- With Mayo Clinic nutritionists
Jennifer Nelson, M.S., R.D. and Katherine Zeratsky, R.D.read biographyclose window
Jennifer Nelson, M.S., R.D. and Katherine Zeratsky, R.D.Katherine Zeratsky and Jennifer Nelson
Jennifer K. Nelson, M.S., R.D., L.D., C.N.S.D.
Jennifer Nelson is your link to a better diet. As specialty editor of the nutrition and healthy eating guide, she plays a vital role in bringing you healthy recipes and meal planning.
"Nutrition is one way people have direct control over the quality of their lives," she says. "I hope to translate the science of nutrition into ways that people can select and prepare great-tasting foods that help maintain health and treat disease."
A St. Paul, Minn., native, she has been with Mayo Clinic since 1978, and is director of clinical dietetics and an associate professor of nutrition at Mayo Clinic College of Medicine.
She leads clinical nutrition efforts for a staff of more than 60 clinical dietitians and nine dietetic technicians and oversees nutrition services, staffing, strategic and financial planning, and quality improvement. Nelson was co-editor of the "Mayo Clinic Diet" and the James Beard Foundation Award-winning "The New Mayo Clinic Cookbook." She has been a contributing author to and reviewer of many other Mayo Clinic books, including "Mayo Clinic Healthy Weight for EveryBody," "The Mayo Clinic Family Health Book" and "The Mayo Clinic/Williams Sonoma Cookbook." She contributes to the strategic direction of the Food & Nutrition Center, which includes creating recipes and menus, reviewing nutrition content of various articles, and providing expert answers to nutrition questions.
Katherine Zeratsky, R.D., L.D.
As a specialty editor of the nutrition and healthy eating guide, Katherine Zeratsky helps you sort through the facts and figures, the fads and the hype to learn more about nutrition and diet.
A Marinette, Wis., native, she is certified in dietetics by the state of Minnesota and the American Dietetic Association. She has been with Mayo Clinic since 1999.
She's active in nutrition-related curriculum and course development in wellness nutrition at Mayo Clinic in Rochester, Minn., and nutrition related to weight management and practical applications of nutrition-related lifestyle changes.
Other areas of interest include food and nutrition for all life stages, active lifestyles and the culinary arts.
She graduated from the University of Wisconsin-Madison, served a dietetic internship at the University of Iowa Hospitals and Clinics, and worked as a registered dietitian and health risk counselor at ThedaCare of Appleton, Wis., before joining the Mayo Clinic staff.
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Nov. 18, 2010
Junk food diet for weight loss?
By Jennifer Nelson, M.S., R.D. and Katherine Zeratsky, R.D.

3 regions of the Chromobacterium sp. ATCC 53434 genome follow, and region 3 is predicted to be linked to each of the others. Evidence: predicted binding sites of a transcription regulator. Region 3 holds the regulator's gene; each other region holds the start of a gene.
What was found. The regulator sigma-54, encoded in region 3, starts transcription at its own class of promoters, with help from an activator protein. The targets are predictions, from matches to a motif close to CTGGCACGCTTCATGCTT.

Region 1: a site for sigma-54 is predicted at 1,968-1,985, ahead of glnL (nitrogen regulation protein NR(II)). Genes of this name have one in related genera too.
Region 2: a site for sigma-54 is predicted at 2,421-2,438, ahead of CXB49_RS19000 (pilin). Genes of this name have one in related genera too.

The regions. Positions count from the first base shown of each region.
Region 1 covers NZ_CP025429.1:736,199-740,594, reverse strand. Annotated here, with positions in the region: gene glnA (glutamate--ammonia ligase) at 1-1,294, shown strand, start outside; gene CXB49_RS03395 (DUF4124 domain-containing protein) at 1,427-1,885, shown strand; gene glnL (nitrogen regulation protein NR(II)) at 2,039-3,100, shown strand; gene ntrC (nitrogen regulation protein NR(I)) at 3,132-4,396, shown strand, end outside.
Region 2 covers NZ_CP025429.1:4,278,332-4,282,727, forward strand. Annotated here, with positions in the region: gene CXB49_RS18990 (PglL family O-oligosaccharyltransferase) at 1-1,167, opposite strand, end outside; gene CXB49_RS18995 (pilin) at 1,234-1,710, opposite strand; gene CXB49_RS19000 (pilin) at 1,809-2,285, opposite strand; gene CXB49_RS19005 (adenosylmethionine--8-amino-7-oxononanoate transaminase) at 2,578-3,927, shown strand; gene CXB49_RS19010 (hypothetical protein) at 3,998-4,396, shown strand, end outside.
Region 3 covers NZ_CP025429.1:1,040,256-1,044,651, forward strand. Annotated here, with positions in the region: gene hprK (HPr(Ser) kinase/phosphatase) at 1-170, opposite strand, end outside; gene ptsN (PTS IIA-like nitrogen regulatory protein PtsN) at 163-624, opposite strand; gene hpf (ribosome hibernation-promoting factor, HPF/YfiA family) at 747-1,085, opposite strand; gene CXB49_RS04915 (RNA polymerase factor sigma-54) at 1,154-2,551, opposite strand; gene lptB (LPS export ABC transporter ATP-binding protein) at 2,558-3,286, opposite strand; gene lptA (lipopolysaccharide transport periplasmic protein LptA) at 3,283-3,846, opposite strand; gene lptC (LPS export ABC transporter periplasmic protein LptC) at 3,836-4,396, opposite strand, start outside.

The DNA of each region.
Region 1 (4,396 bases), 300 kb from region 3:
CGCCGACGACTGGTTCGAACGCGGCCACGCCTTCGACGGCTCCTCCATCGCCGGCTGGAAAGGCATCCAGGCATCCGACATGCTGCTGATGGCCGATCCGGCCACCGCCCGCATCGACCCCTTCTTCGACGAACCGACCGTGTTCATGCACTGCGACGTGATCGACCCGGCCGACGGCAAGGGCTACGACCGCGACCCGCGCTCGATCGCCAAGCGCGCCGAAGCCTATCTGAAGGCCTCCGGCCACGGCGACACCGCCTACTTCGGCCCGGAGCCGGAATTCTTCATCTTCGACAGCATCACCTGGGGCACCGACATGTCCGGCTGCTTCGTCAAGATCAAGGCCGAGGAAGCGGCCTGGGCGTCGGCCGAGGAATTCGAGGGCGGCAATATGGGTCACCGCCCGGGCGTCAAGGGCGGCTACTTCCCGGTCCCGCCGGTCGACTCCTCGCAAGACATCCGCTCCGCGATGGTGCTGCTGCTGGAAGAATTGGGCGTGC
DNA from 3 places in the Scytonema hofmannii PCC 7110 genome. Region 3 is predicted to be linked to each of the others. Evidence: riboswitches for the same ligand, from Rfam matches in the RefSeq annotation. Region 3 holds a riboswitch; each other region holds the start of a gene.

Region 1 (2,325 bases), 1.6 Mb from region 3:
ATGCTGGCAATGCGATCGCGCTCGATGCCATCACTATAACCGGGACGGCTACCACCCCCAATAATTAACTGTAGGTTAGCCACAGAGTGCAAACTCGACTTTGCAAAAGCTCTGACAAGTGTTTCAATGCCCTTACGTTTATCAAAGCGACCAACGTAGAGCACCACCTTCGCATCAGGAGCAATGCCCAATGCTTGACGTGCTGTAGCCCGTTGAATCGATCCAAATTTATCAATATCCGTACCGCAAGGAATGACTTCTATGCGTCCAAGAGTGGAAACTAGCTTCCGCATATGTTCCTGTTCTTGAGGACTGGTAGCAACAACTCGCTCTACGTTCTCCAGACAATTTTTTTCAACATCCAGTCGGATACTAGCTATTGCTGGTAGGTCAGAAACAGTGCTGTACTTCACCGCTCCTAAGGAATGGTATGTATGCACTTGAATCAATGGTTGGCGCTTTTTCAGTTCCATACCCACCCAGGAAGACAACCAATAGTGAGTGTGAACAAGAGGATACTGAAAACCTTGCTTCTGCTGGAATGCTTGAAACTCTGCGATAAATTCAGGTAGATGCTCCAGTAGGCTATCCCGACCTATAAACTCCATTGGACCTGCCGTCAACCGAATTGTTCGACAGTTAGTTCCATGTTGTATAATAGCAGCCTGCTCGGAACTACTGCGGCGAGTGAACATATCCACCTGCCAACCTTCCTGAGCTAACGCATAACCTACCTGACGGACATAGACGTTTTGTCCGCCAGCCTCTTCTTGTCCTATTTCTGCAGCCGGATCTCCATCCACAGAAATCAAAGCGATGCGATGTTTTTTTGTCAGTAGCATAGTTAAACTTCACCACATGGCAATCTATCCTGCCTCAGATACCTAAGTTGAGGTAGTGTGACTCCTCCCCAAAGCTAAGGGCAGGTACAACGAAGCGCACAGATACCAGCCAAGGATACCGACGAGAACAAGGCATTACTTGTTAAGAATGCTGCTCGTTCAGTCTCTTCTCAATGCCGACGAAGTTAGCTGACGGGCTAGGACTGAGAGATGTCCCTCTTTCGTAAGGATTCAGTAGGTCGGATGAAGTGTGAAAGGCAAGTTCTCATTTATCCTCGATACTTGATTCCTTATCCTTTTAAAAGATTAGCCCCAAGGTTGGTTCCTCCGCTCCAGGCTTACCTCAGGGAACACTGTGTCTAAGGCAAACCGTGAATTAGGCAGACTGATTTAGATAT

It's an age old question, "What's the best way to lose weight?" A professor of human nutrition at Kansas State University is trying to answer this question. He just finished a 10-week junk food diet of chocolate-covered snacks, cream-filled cakes, sugary cereals, cookies and chips. For good measure, each day he also threw in a protein shake, a few veggies and a vitamin/mineral supplement. He's posted his results on Facebook.
I confirmed the nutrient analysis of a sample daily menu of this junk food diet from his Facebook page:
- 1,600 calories (he tries to stay under 1,800 calories a day)
- 232 grams carbohydrate (56 percent of total calories)
- 60 grams fat (33 percent of calories)
- 44 grams protein (11 percent of calories)
- 25 grams saturated fat (14 percent of calories)
- 110 mg cholesterol
- 1,290 mg sodium
Here's my professional take on this junk food diet:
- Calories. He's eating 800 to 1,000 calories a day fewer than what he needs.
- Diet type. The percentages of carbohydrate, protein and fat classify this diet as "balanced" in these three energy-providing nutrients. It's not a high-protein diet.
- Nutrient quality. It's anything but balanced. His food choices leave much to be desired. Carbs are mostly sugar. Saturated fat is double that recommended by experts. Protein is mostly from refined grain, although a glass of milk and a protein shake also provide protein. The main source of vitamins, minerals and other essential nutrients is a multivitamin and mineral supplement.
Preliminary medical results are rolling in and are looking good:
- A 27-pound weight loss over 10 weeks
- Body mass index now in the normal range (24.9)
- Total body fat reduced from 33.4 to 24.9 percent (between 18 and 24 percent is good for men)
- Total cholesterol reduced from 214 to 184 mg/dL (less than 200 is desirable)
- LDL "bad" cholesterol went from 153 to 123 mg/dL (less than 100 is optimal)
- HDL "good" cholesterol went from 37 to 46 mg/dL (60 or more is the target)
How can this be? He's eating junk!
Being overweight and "over-fat" are linked to high LDL and total cholesterol and to low HDL cholesterol. In contrast, a leaner body composition allows for improvement in blood fats. Similarly, other health markers such as blood sugar and blood pressure tend to improve with weight loss.
This experiment is great confirmation for the calorie equation: Eat fewer calories than you need, and you lose pounds and your health parameters improve. However, the long-term effects of this type of weight-loss diet remain unclear, as the professor candidly admits.
I agree with the professor's comment that "there seems to be a disconnect between eating healthy and being healthy." He reflects that before he started this diet he was eating healthy but he wasn't healthy — now he's eating unhealthy but has better health parameters.
I see his point, but I can't endorse eating unhealthy in order to become healthier. My bottom line: Calorie restriction is fine but cut the junk calories not the nutrient-packed ones. What are your thoughts?
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